The Revamped Million Dollar Challenge

James Randi, the legendary skeptic, and his nonprofit group have long been willing to fork over $1,000,000 to anyone who could prove his/her supernatural abilities.

The reason for the challenge is to show that paranormal claims are a bunch of %*&# and we shouldn’t be manipulated by psychics/charlatans/John Edward trying to take our money.

So far, the people who have taken the challenge (and failed miserably) are random people that you haven’t heard of… the big names in the Psychic Industry have avoided the Challenge like the Plague.

According to Wired:

That’s a disappointment, because if [psychic Sylvia] Browne’s claims were ever to stand up to a scientific test in an adversarial process, it would be an unprecedented event in modern history, potentially changing our scientific understanding of the universe. Instead, you can buy a psychic phone call with her for $700.

But now, the Challenge is getting even better. And it’s pointing fingers.

Randi is set to unveil the revamped Million Dollar Challenge at The Amaz!ng Meeting 5 next week in Las Vegas.

(I’m going! Very excited. If you see me there, feel free to point, laugh, and say hello.)

Here’s how the *new* Challenge, set to take effect on April 1, differs from the old one:

  • Unknowns are out. Only those psychics who have a “media profile” will be able to take the Challenge. That is, there must be articles, TV reports, or references in books about your abilities.
  • Academic endorsement needed. An educated professional must stand behind the psychic’s claims when contacted. Essentially, the academic must be willing to stake his/her own reputation on the psychic’s abilities.
  • No preliminary test. With the “old” Challenge, you had to pass a preliminary test before the real test for the money took place. Not anymore.
  • Targets will be named. Instead of waiting for psychics to come to them, Randi’s foundation will be seeking out the most famous psychics and calling them out on their BS. One by one. With possible advertising in prominent newspapers.

The first four targets will include: John Edward, Sylvia Browne, Uri Geller, and James van Praagh.

Wired tried to call them for comment:

Edward didn’t respond to an e-mail query for this story; Browne didn’t return a phone call, and neither responded to several minutes of intense concentration.

Still, this will be fun. And hopefully, this will get the point of the message across much more effectively. We should not believe in such nonsense.

A reminder: We live in a country where 41% of the people believe in ExtraSensory Perception (ESP), 32% believe in ghosts, and 25% believe in astrology. We need help.

By the way, in the Wired article, notice the link they give you for John Edward. :)


[tags]James Randi, skeptic, atheist, atheism, supernatural, Million Dollar Challenge, paranormal, psychic, charlatan, The Amaz!ng Meeting 5, Las Vegas, John Edward, Sylvia Browne, Uri Geller, James van Praagh, ESP, ghosts, astrology,[/tags]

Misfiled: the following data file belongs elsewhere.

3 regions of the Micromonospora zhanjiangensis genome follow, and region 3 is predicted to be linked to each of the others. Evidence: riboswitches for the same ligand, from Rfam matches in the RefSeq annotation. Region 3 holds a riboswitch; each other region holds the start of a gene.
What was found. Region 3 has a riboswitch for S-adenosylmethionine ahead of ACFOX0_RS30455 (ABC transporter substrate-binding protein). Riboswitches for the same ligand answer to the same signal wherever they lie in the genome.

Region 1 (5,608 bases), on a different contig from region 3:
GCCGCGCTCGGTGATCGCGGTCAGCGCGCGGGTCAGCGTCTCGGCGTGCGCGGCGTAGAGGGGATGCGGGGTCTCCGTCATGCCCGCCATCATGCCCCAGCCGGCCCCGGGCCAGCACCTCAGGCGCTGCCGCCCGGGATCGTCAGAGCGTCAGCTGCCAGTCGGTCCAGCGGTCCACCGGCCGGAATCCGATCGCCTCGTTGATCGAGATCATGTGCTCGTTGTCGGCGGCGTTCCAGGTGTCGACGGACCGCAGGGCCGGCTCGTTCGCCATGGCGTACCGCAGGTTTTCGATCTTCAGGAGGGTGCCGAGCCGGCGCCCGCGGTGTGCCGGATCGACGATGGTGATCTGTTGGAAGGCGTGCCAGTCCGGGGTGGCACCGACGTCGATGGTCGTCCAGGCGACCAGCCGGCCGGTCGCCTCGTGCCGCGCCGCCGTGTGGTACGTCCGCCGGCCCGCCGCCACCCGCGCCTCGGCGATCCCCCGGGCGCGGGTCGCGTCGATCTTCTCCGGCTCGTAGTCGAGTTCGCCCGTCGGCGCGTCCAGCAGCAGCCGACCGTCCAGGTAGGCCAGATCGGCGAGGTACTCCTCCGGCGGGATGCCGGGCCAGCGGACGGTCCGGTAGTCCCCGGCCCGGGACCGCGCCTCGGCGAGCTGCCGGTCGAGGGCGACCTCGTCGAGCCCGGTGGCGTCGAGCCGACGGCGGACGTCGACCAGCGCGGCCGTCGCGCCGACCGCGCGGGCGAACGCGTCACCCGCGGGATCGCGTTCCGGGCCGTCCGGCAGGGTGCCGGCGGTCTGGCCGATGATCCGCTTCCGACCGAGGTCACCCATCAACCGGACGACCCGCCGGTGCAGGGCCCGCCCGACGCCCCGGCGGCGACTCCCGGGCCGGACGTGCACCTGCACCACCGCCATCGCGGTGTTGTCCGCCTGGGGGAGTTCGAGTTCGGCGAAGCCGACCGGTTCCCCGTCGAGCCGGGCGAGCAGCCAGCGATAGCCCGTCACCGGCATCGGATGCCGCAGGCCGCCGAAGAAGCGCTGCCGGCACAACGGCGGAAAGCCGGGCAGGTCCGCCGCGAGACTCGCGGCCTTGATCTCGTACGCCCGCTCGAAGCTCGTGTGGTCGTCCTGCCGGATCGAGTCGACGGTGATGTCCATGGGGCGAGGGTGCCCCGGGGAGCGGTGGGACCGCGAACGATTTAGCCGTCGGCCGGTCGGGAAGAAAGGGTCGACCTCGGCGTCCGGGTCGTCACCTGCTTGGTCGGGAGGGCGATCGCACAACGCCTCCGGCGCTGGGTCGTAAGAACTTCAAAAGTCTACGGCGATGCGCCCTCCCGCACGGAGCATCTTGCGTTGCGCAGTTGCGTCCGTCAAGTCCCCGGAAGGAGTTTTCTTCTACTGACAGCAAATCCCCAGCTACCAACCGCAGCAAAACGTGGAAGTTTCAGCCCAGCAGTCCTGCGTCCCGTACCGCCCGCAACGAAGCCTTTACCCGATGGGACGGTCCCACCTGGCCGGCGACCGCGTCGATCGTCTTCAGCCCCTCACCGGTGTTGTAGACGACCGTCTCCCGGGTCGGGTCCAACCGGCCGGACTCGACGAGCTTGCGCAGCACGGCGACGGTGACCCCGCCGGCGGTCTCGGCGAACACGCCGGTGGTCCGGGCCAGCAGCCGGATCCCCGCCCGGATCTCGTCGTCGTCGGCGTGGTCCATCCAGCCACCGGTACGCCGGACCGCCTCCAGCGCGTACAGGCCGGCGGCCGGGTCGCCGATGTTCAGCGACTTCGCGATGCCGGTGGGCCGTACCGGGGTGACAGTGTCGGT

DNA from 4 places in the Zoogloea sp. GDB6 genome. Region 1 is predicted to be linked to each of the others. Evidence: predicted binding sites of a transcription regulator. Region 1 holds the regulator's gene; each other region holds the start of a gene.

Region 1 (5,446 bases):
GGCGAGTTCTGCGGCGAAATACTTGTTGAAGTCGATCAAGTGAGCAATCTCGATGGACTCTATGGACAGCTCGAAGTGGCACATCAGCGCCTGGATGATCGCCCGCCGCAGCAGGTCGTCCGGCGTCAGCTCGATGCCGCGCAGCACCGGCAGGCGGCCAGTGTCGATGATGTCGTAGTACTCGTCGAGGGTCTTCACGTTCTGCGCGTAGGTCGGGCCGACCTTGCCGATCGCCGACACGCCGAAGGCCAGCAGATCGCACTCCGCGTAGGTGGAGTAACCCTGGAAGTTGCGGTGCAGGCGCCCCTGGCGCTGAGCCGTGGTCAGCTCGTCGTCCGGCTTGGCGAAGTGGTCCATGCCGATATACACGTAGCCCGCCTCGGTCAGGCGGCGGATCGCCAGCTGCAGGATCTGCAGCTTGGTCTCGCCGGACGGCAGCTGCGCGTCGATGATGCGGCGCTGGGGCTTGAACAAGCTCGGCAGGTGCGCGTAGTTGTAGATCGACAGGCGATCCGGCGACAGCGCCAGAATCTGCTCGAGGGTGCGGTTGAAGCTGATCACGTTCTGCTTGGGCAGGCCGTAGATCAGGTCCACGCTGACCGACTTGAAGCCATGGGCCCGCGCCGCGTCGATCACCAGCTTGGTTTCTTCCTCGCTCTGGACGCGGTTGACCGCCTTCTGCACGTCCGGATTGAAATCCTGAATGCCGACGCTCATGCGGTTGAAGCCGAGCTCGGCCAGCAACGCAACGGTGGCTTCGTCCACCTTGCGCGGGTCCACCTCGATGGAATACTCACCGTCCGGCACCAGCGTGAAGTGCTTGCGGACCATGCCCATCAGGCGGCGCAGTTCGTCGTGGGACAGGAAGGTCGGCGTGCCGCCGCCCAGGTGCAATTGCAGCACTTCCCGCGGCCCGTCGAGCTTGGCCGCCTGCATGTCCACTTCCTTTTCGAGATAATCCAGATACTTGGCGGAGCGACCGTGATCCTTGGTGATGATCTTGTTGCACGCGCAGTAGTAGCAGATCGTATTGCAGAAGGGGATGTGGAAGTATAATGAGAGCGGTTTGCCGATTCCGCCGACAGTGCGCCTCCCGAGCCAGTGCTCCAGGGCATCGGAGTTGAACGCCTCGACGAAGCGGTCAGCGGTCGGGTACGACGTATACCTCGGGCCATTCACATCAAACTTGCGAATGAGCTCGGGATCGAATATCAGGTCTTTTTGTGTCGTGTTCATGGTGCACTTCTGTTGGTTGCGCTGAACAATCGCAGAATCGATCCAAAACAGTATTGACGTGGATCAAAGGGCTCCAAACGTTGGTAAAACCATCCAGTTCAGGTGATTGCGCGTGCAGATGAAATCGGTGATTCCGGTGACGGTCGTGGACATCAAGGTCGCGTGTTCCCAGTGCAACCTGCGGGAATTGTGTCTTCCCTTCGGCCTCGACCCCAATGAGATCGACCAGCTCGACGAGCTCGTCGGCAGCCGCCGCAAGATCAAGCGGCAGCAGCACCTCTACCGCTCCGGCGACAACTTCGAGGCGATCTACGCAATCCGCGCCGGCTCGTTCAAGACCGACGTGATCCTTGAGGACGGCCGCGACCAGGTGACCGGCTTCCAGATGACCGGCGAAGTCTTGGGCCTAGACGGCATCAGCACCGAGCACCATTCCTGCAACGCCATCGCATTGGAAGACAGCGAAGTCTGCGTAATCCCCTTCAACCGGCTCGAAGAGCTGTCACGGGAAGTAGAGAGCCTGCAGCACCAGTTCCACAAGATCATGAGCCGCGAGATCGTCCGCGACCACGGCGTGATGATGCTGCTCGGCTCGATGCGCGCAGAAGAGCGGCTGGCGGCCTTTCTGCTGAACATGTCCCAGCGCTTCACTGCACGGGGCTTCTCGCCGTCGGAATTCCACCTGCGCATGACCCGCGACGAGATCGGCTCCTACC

• Jen

    Oooh, this sounds really neat. I hope the group goes after Alison DuBois, the basis of the tv show Medium. I love the show (hey, I was the one that loved Joan of Arcadia despite my non-belief) but I would love to see how she responds, plus she is really very high profile.

  • Karen

    Excellent idea! I’m really glad to hear this. From the article:

    The media’s lightweight treatment of professional psychics is a deadly serious matter to Randi. “People like Sylvia Browne have a very high profile, and she’s always going to be on Montel Williams and she’s going to be on Larry King,” he says. “And they know what’s going on, they’re smart people. They know what’s going on and they don’t care.”

    That’s so true. Jesus talked about caring for “the least of these.” Well, that’s what James Randi is doing – because that’s exactly who’s getting exploited by these professional con artists: The grieving, the uneducated, the gullible, the poor. And media personalities and interviewers who go easy on them are complicit in their exploitation by default, in my opinion.

    I hope they take Deepak Chopra on next. I’m amazed when religious people defend these frauds because “there’s a spirit world” that maybe – just maybe – they really are in touch with. That attitude is exactly the latitutde these folks need to rip people off, and believe me they’re laughing all the way to the bank. It’s disgusting.

  • Prokop

    What is so good about the revamped challenge? It just seems like it is more restrictive than the old one, which nobody could do anyways.

  • FriendlyAtheist

    They are more restrictive, but at the same time, that allows them to focus on the main culprits of these scams. It’ll be a good thing if they can call these people out on their lies– it may not do much directly, but it’ll get the conversation going in the public. Eventually, hopefully, I think it’ll do a lot of good.

  • MTran

    This is a good move, IMHO. Taking on widely recognized “psychics” and similar media darlings will get a lot more publicity and “credibility” than taking on the little ding-bats who claim some sort of special ability. Plenty of people who believe in superstitious nonsense are quite ready to call “fraud” if the purveyor is an uknown.

  • david johnson


    cfi nostradamus usa

    to see how we stopped Randi’s challenge